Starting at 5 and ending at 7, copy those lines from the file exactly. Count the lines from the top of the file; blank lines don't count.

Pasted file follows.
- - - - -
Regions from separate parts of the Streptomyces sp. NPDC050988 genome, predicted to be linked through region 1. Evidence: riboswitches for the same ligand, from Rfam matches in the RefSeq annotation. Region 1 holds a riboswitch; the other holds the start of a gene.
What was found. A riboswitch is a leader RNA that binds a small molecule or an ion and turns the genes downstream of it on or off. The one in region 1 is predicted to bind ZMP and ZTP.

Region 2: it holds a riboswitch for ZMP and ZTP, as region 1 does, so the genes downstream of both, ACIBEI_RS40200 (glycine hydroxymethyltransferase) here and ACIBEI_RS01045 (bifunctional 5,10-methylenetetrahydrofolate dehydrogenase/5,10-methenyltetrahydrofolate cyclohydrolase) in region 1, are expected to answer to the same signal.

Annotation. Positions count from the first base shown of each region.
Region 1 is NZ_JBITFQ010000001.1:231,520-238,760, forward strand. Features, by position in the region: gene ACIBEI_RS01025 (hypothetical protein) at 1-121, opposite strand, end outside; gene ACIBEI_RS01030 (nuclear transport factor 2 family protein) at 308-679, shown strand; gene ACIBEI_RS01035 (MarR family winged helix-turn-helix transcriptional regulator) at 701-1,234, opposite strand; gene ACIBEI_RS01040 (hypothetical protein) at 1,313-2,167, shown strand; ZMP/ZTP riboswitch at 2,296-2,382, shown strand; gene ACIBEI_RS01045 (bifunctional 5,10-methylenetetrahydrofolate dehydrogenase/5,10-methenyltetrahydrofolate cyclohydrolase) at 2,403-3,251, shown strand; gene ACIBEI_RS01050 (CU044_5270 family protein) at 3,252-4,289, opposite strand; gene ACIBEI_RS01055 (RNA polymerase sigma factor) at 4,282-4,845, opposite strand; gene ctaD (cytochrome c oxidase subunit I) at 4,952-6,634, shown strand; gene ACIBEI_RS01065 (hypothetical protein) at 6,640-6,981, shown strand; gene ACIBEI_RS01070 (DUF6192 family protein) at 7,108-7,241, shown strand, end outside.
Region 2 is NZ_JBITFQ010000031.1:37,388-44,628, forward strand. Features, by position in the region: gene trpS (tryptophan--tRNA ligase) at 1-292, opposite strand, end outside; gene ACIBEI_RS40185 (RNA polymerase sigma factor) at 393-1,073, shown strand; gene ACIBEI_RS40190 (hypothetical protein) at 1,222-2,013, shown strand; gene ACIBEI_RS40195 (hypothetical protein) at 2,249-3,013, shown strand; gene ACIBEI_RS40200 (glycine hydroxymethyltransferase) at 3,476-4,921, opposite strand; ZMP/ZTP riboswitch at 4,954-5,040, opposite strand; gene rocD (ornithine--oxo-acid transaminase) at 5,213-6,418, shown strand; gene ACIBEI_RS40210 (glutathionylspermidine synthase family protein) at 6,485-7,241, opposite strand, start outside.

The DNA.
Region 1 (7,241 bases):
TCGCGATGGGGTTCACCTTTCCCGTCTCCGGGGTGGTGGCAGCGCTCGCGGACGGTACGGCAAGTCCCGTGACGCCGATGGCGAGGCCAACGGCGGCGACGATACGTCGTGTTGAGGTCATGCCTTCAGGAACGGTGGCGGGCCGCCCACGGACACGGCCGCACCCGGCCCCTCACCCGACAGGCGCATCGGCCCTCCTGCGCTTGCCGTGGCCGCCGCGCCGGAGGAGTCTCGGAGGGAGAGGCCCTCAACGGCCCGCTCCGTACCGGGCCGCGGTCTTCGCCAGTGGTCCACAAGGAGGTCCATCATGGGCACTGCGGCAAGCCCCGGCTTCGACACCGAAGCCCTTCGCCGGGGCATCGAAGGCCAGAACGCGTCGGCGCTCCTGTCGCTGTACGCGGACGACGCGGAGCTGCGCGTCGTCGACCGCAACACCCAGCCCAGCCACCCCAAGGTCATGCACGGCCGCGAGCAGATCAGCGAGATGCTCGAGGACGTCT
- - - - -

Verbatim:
Region 1 is NZ_JBITFQ010000001.1:231,520-238,760, forward strand. Features, by position in the region: gene ACIBEI_RS01025 (hypothetical protein) at 1-121, opposite strand, end outside; gene ACIBEI_RS01030 (nuclear transport factor 2 family protein) at 308-679, shown strand; gene ACIBEI_RS01035 (MarR family winged helix-turn-helix transcriptional regulator) at 701-1,234, opposite strand; gene ACIBEI_RS01040 (hypothetical protein) at 1,313-2,167, shown strand; ZMP/ZTP riboswitch at 2,296-2,382, shown strand; gene ACIBEI_RS01045 (bifunctional 5,10-methylenetetrahydrofolate dehydrogenase/5,10-methenyltetrahydrofolate cyclohydrolase) at 2,403-3,251, shown strand; gene ACIBEI_RS01050 (CU044_5270 family protein) at 3,252-4,289, opposite strand; gene ACIBEI_RS01055 (RNA polymerase sigma factor) at 4,282-4,845, opposite strand; gene ctaD (cytochrome c oxidase subunit I) at 4,952-6,634, shown strand; gene ACIBEI_RS01065 (hypothetical protein) at 6,640-6,981, shown strand; gene ACIBEI_RS01070 (DUF6192 family protein) at 7,108-7,241, shown strand, end outside.
Region 2 is NZ_JBITFQ010000031.1:37,388-44,628, forward strand. Features, by position in the region: gene trpS (tryptophan--tRNA ligase) at 1-292, opposite strand, end outside; gene ACIBEI_RS40185 (RNA polymerase sigma factor) at 393-1,073, shown strand; gene ACIBEI_RS40190 (hypothetical protein) at 1,222-2,013, shown strand; gene ACIBEI_RS40195 (hypothetical protein) at 2,249-3,013, shown strand; gene ACIBEI_RS40200 (glycine hydroxymethyltransferase) at 3,476-4,921, opposite strand; ZMP/ZTP riboswitch at 4,954-5,040, opposite strand; gene rocD (ornithine--oxo-acid transaminase) at 5,213-6,418, shown strand; gene ACIBEI_RS40210 (glutathionylspermidine synthase family protein) at 6,485-7,241, opposite strand, start outside.

The DNA.